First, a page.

Name: Helen Rushforth
University: University of Durham
Degree: BA (hons) History and Politics (2002)
Job Title: Auditor
Organisation: Audit Commission
What do you do in your job?
I work to ensure that public money is spent efficiently and effectively across all areas of the public services. I’m responsible for auditing a range of public sector clients, from hospitals to fire services. The tasks that I undertake have changed as I’ve progressed through the trainee scheme. I mainly undertake auditing work under the guide of different team leaders, but I also have led two audits, which requires planning, organising and reviewing the work of my teams. When I qualify, I will become a principal auditor, and may rise to managerial level.
What was your motivation in applying?
I wanted to feel that I was working for something other than shareholder profit – for the greater good if you like. My father had worked in this sector, and through him I realised that auditing, particularly in the public sector, is by no means boring work – in fact it’s vitally important. The issues that my job touches on, such as auditing NHS budgets, can often have a high profile, because they involve the spending of public money and the provision of public services.
What did the application process involve?
I went through the initial online application process and was invited to an assessment centre, which involved group work and role play. I think I did quite well in the fake client interview. I was also able to draw on my experience as the treasurer of the wine society at university.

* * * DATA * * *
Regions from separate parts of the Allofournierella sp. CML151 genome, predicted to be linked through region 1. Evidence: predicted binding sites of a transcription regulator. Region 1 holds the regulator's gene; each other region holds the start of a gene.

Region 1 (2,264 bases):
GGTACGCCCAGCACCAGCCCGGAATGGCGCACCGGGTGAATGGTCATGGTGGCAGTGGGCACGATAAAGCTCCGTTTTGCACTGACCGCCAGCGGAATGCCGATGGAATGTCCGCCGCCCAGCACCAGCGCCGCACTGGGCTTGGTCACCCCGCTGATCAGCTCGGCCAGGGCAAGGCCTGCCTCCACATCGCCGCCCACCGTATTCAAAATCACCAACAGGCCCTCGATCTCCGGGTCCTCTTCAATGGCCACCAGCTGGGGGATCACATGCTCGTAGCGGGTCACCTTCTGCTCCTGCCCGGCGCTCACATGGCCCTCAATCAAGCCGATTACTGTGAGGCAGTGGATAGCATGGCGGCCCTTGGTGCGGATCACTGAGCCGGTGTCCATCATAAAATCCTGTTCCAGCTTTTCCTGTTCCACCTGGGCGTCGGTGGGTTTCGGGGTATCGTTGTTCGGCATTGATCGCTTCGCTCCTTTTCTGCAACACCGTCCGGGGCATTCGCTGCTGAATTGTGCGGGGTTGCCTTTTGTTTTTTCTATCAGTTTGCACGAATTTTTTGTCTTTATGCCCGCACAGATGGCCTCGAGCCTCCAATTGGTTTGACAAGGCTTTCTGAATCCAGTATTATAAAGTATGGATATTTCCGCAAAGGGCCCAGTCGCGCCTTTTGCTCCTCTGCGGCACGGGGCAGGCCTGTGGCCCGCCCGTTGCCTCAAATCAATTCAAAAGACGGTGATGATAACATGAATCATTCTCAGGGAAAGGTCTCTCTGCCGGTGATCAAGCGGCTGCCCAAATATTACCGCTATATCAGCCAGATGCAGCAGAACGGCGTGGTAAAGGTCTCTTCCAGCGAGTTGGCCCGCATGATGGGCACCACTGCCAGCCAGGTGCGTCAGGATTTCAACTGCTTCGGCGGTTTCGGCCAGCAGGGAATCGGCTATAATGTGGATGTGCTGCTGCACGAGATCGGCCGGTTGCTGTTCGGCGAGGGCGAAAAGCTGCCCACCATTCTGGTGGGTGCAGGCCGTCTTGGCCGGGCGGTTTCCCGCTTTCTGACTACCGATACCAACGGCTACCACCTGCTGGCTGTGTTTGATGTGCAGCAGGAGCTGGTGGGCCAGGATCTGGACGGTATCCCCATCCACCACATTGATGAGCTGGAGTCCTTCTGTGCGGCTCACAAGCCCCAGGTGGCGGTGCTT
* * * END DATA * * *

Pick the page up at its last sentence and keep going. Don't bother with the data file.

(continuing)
What do you enjoy about your job?
I love the variety. Even if you are doing a dull task, you know that you will be finishing it and getting onto something more interesting. The work-life balance is great. It’s about 35 hours a week, although the travel can add on some time. I also get huge satisfaction working for the public sector.
Most challenging part of your job?
Studying for the accountancy qualification is quite hard work, although you are well supported by the Audit Commission. Weekend study can be depressing, although you can balance it by doing a bit of study during the week time. In terms of the actual job, the most difficult part is telling a client that something might be wrong with their reporting, and that it could potentially have a big impact on their workload or budgets. It’s important to make sure that you work out a constructive way of dealing with the problem.
Advice to readers considering a career in your field:
Although you need to be comfortable with numbers, this isn’t about having a talent for pure maths. Don’t underestimate the number of people skills that are needed, as this job is centred on meeting and talking to people. If you enjoy that, then you’ll enjoy the work.
The Audit Commission is an independent public body that looks after about Â£180 billion of public funds, and ensures that public finances are spent effectively. Its tasks could range from reviewing police finances, and encouraging recycling, to investigating the provision of social housing and urban regeneration.
With around 2,500 people across 10 offices, its trainees can work in a range of offices across the UK. Over the first four years, trainees study towards their CIPFA qualification, and the Audit Commission provides both college fees and time off to attend and study for exams.
For more info see: www.theartofnumbers.co.uk